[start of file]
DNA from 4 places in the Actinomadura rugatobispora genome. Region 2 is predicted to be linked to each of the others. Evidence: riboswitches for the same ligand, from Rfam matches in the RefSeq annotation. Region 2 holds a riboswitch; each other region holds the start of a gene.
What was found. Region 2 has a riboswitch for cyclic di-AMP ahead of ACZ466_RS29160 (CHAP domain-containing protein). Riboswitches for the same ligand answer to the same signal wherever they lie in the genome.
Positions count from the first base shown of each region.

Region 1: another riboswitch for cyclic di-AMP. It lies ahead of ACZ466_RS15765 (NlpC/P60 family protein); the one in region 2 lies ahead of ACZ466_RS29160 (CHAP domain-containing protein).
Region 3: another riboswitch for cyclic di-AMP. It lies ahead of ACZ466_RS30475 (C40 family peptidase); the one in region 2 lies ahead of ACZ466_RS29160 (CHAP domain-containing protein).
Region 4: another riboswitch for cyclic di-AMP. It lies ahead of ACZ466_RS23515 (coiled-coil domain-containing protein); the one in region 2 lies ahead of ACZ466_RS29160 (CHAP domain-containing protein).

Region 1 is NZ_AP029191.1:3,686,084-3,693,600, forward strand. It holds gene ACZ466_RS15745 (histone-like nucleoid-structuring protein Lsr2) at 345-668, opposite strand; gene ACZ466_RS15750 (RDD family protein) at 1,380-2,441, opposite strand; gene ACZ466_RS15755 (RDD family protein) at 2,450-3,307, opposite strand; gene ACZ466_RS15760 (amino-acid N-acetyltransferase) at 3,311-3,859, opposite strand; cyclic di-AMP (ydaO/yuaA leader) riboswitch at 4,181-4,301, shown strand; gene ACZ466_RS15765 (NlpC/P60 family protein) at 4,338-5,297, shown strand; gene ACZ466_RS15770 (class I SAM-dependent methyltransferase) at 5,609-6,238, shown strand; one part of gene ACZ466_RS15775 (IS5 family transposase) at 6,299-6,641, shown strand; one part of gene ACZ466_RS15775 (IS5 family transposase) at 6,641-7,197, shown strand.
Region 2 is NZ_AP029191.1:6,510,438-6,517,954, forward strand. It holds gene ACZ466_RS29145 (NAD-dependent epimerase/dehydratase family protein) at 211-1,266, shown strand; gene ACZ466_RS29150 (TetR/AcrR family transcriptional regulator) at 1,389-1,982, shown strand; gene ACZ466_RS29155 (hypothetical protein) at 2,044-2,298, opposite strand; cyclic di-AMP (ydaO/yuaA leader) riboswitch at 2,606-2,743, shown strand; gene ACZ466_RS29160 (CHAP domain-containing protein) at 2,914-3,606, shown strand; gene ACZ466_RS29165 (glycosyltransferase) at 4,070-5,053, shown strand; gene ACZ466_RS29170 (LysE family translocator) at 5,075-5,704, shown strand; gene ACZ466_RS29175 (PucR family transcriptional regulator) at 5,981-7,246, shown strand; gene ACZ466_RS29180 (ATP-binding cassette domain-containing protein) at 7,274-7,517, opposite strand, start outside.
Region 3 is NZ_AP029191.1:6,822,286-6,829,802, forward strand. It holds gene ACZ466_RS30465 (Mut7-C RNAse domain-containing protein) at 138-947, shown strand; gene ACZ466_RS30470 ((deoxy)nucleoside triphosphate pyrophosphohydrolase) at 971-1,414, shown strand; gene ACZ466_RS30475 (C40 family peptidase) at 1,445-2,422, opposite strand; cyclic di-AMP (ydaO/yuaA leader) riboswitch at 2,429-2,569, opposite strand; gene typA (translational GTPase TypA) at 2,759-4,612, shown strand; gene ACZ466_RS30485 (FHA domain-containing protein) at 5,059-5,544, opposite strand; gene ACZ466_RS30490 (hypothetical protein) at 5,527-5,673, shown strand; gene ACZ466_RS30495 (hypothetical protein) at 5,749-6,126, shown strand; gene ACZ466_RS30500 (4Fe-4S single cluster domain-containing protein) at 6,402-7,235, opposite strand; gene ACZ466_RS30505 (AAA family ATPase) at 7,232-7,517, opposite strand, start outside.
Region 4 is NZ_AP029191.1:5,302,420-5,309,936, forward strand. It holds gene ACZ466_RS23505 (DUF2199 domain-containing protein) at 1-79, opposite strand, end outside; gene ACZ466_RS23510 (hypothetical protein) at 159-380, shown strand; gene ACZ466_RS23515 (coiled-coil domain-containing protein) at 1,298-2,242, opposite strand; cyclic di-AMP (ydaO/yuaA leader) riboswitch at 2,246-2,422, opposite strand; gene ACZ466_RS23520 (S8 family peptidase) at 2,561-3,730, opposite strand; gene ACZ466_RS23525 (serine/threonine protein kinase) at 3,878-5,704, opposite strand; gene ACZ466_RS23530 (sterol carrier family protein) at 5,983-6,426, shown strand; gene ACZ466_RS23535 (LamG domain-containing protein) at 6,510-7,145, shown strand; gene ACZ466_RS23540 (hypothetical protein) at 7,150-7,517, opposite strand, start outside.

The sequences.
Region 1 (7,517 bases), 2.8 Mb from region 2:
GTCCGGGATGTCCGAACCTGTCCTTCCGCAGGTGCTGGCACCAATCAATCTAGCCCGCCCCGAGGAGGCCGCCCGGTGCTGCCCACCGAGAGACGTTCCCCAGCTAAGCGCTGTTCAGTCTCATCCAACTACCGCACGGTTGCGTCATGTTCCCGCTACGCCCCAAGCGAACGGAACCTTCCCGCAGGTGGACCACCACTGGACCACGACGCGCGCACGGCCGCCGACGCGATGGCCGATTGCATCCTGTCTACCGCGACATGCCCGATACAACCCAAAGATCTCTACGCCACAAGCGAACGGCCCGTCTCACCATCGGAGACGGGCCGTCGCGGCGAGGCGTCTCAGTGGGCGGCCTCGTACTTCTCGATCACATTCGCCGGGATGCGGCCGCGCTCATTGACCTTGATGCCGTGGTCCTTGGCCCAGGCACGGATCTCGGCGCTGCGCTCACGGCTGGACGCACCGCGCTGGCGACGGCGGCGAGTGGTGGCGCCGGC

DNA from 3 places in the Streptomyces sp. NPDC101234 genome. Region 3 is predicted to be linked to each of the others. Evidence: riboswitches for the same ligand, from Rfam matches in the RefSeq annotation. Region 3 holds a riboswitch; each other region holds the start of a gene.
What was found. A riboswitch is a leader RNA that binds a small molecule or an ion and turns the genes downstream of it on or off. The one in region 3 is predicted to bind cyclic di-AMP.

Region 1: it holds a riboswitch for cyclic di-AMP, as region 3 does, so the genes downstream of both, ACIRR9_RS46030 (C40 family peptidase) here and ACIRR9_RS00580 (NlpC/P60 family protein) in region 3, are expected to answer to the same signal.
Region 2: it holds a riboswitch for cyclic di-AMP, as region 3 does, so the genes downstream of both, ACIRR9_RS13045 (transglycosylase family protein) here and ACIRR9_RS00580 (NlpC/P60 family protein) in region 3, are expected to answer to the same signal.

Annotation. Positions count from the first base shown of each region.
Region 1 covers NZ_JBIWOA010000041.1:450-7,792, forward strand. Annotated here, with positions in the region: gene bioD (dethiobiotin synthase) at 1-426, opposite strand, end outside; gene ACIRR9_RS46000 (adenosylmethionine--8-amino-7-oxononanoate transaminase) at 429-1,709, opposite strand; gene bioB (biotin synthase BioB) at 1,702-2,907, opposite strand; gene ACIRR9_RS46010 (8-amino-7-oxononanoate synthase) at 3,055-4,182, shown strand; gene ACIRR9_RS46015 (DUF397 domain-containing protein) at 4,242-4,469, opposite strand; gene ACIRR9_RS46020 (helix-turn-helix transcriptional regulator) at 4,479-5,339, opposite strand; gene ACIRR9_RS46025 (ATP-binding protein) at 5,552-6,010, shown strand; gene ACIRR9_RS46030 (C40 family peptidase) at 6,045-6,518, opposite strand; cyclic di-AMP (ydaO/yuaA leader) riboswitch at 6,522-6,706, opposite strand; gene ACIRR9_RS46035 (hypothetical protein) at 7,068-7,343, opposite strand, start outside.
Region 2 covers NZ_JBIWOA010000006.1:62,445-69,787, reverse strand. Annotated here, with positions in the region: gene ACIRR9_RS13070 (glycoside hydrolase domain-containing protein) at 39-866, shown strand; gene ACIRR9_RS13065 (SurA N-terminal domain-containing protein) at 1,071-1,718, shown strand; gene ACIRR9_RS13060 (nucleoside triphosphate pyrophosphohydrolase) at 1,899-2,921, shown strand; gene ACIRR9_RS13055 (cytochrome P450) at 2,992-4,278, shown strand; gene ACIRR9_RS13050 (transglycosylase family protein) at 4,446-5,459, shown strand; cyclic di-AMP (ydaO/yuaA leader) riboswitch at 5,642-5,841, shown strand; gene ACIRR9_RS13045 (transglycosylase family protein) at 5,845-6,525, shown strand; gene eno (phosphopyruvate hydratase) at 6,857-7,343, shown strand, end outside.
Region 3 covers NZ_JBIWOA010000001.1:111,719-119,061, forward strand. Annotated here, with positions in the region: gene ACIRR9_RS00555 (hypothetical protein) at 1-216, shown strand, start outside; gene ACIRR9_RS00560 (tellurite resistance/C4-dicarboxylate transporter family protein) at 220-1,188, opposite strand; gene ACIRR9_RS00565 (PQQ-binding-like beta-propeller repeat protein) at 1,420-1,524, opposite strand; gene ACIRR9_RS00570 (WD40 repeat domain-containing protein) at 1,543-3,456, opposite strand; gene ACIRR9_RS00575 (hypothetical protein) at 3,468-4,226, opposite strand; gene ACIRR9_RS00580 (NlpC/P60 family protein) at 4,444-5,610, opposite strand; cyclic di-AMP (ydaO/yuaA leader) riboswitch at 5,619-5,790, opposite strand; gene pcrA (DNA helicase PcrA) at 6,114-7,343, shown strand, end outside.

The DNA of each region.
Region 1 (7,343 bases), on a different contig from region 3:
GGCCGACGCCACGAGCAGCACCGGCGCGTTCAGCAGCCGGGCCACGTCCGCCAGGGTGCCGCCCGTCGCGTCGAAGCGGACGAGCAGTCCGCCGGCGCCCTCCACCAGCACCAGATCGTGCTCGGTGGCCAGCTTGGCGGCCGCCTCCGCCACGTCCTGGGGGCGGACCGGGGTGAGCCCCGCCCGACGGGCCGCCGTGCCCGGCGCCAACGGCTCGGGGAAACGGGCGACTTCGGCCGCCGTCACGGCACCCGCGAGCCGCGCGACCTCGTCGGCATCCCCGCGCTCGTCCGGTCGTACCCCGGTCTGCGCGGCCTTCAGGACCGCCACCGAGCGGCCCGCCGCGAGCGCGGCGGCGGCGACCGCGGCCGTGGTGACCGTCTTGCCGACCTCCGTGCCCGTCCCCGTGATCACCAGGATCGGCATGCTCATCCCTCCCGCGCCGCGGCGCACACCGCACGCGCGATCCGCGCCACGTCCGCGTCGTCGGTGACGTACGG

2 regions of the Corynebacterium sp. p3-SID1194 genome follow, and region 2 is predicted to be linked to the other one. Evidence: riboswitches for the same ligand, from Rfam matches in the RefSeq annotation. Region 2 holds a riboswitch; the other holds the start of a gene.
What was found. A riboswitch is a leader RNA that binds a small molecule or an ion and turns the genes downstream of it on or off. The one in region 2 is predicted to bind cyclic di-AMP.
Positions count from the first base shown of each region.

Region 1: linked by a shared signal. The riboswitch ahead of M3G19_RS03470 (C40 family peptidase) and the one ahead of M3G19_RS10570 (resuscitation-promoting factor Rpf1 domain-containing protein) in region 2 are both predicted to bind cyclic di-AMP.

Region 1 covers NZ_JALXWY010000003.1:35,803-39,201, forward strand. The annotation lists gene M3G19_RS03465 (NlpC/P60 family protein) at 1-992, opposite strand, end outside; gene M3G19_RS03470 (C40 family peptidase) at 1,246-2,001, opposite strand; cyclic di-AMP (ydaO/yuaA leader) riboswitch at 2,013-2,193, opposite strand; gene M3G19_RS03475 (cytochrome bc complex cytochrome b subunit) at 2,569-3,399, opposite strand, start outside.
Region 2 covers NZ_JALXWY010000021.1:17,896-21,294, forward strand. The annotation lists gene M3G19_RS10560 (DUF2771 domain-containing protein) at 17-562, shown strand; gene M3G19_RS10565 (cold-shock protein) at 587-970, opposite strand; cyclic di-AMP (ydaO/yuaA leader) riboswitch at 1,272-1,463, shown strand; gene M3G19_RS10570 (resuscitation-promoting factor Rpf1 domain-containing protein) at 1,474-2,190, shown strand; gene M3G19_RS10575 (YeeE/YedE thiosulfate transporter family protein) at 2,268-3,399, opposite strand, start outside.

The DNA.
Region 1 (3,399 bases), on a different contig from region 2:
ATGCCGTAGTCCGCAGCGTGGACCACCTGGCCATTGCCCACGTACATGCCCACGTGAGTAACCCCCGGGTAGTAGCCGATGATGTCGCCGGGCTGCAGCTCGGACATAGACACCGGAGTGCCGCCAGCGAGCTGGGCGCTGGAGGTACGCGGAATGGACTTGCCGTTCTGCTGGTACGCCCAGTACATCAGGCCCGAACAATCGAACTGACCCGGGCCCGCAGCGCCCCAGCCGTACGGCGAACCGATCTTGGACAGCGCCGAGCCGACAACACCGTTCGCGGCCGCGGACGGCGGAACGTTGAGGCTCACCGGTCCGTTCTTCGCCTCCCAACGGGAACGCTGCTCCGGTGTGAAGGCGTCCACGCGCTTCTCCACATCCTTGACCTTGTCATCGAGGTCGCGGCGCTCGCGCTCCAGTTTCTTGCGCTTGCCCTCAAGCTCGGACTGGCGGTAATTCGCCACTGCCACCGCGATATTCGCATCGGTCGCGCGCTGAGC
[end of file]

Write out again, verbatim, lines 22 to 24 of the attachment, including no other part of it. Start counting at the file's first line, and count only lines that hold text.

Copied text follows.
The DNA of each region.
Region 1 (7,343 bases), on a different contig from region 3:
GGCCGACGCCACGAGCAGCACCGGCGCGTTCAGCAGCCGGGCCACGTCCGCCAGGGTGCCGCCCGTCGCGTCGAAGCGGACGAGCAGTCCGCCGGCGCCCTCCACCAGCACCAGATCGTGCTCGGTGGCCAGCTTGGCGGCCGCCTCCGCCACGTCCTGGGGGCGGACCGGGGTGAGCCCCGCCCGACGGGCCGCCGTGCCCGGCGCCAACGGCTCGGGGAAACGGGCGACTTCGGCCGCCGTCACGGCACCCGCGAGCCGCGCGACCTCGTCGGCATCCCCGCGCTCGTCCGGTCGTACCCCGGTCTGCGCGGCCTTCAGGACCGCCACCGAGCGGCCCGCCGCGAGCGCGGCGGCGGCGACCGCGGCCGTGGTGACCGTCTTGCCGACCTCCGTGCCCGTCCCCGTGATCACCAGGATCGGCATGCTCATCCCTCCCGCGCCGCGGCGCACACCGCACGCGCGATCCGCGCCACGTCCGCGTCGTCGGTGACGTACGG